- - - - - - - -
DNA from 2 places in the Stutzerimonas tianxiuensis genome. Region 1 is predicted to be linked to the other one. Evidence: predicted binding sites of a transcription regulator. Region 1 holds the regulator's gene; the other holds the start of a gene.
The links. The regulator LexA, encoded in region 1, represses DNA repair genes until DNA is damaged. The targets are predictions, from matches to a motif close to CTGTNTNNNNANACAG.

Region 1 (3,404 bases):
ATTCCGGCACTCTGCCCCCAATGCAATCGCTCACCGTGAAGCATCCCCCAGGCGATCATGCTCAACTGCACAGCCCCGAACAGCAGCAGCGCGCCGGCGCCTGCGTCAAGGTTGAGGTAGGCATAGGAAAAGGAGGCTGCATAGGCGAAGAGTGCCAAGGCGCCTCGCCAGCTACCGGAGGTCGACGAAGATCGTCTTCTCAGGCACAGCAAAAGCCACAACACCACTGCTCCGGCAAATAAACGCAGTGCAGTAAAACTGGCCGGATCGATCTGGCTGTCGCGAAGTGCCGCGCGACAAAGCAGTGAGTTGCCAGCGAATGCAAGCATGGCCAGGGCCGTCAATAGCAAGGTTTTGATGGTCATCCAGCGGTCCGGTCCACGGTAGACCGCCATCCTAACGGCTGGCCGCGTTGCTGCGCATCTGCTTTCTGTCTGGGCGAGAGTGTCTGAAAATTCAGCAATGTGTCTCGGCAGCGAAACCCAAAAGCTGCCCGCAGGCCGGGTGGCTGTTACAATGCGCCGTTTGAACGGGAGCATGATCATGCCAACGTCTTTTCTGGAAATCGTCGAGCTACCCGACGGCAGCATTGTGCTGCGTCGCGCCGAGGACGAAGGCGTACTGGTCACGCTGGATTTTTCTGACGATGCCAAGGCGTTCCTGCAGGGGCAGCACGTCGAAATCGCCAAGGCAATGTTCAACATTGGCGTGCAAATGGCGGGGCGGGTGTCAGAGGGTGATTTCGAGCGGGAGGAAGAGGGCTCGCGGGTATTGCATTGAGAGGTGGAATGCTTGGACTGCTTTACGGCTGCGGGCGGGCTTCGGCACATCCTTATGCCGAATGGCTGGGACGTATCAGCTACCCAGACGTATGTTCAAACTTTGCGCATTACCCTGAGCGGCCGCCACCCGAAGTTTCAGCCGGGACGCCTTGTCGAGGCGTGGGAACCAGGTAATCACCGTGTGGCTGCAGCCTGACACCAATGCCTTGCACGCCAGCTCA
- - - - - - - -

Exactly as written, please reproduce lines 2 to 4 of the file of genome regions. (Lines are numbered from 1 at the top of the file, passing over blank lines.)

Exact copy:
The links. The regulator LexA, encoded in region 1, represses DNA repair genes until DNA is damaged. The targets are predictions, from matches to a motif close to CTGTNTNNNNANACAG.

Region 1 (3,404 bases):
ATTCCGGCACTCTGCCCCCAATGCAATCGCTCACCGTGAAGCATCCCCCAGGCGATCATGCTCAACTGCACAGCCCCGAACAGCAGCAGCGCGCCGGCGCCTGCGTCAAGGTTGAGGTAGGCATAGGAAAAGGAGGCTGCATAGGCGAAGAGTGCCAAGGCGCCTCGCCAGCTACCGGAGGTCGACGAAGATCGTCTTCTCAGGCACAGCAAAAGCCACAACACCACTGCTCCGGCAAATAAACGCAGTGCAGTAAAACTGGCCGGATCGATCTGGCTGTCGCGAAGTGCCGCGCGACAAAGCAGTGAGTTGCCAGCGAATGCAAGCATGGCCAGGGCCGTCAATAGCAAGGTTTTGATGGTCATCCAGCGGTCCGGTCCACGGTAGACCGCCATCCTAACGGCTGGCCGCGTTGCTGCGCATCTGCTTTCTGTCTGGGCGAGAGTGTCTGAAAATTCAGCAATGTGTCTCGGCAGCGAAACCCAAAAGCTGCCCGCAGGCCGGGTGGCTGTTACAATGCGCCGTTTGAACGGGAGCATGATCATGCCAACGTCTTTTCTGGAAATCGTCGAGCTACCCGACGGCAGCATTGTGCTGCGTCGCGCCGAGGACGAAGGCGTACTGGTCACGCTGGATTTTTCTGACGATGCCAAGGCGTTCCTGCAGGGGCAGCACGTCGAAATCGCCAAGGCAATGTTCAACATTGGCGTGCAAATGGCGGGGCGGGTGTCAGAGGGTGATTTCGAGCGGGAGGAAGAGGGCTCGCGGGTATTGCATTGAGAGGTGGAATGCTTGGACTGCTTTACGGCTGCGGGCGGGCTTCGGCACATCCTTATGCCGAATGGCTGGGACGTATCAGCTACCCAGACGTATGTTCAAACTTTGCGCATTACCCTGAGCGGCCGCCACCCGAAGTTTCAGCCGGGACGCCTTGTCGAGGCGTGGGAACCAGGTAATCACCGTGTGGCTGCAGCCTGACACCAATGCCTTGCACGCCAGCTCA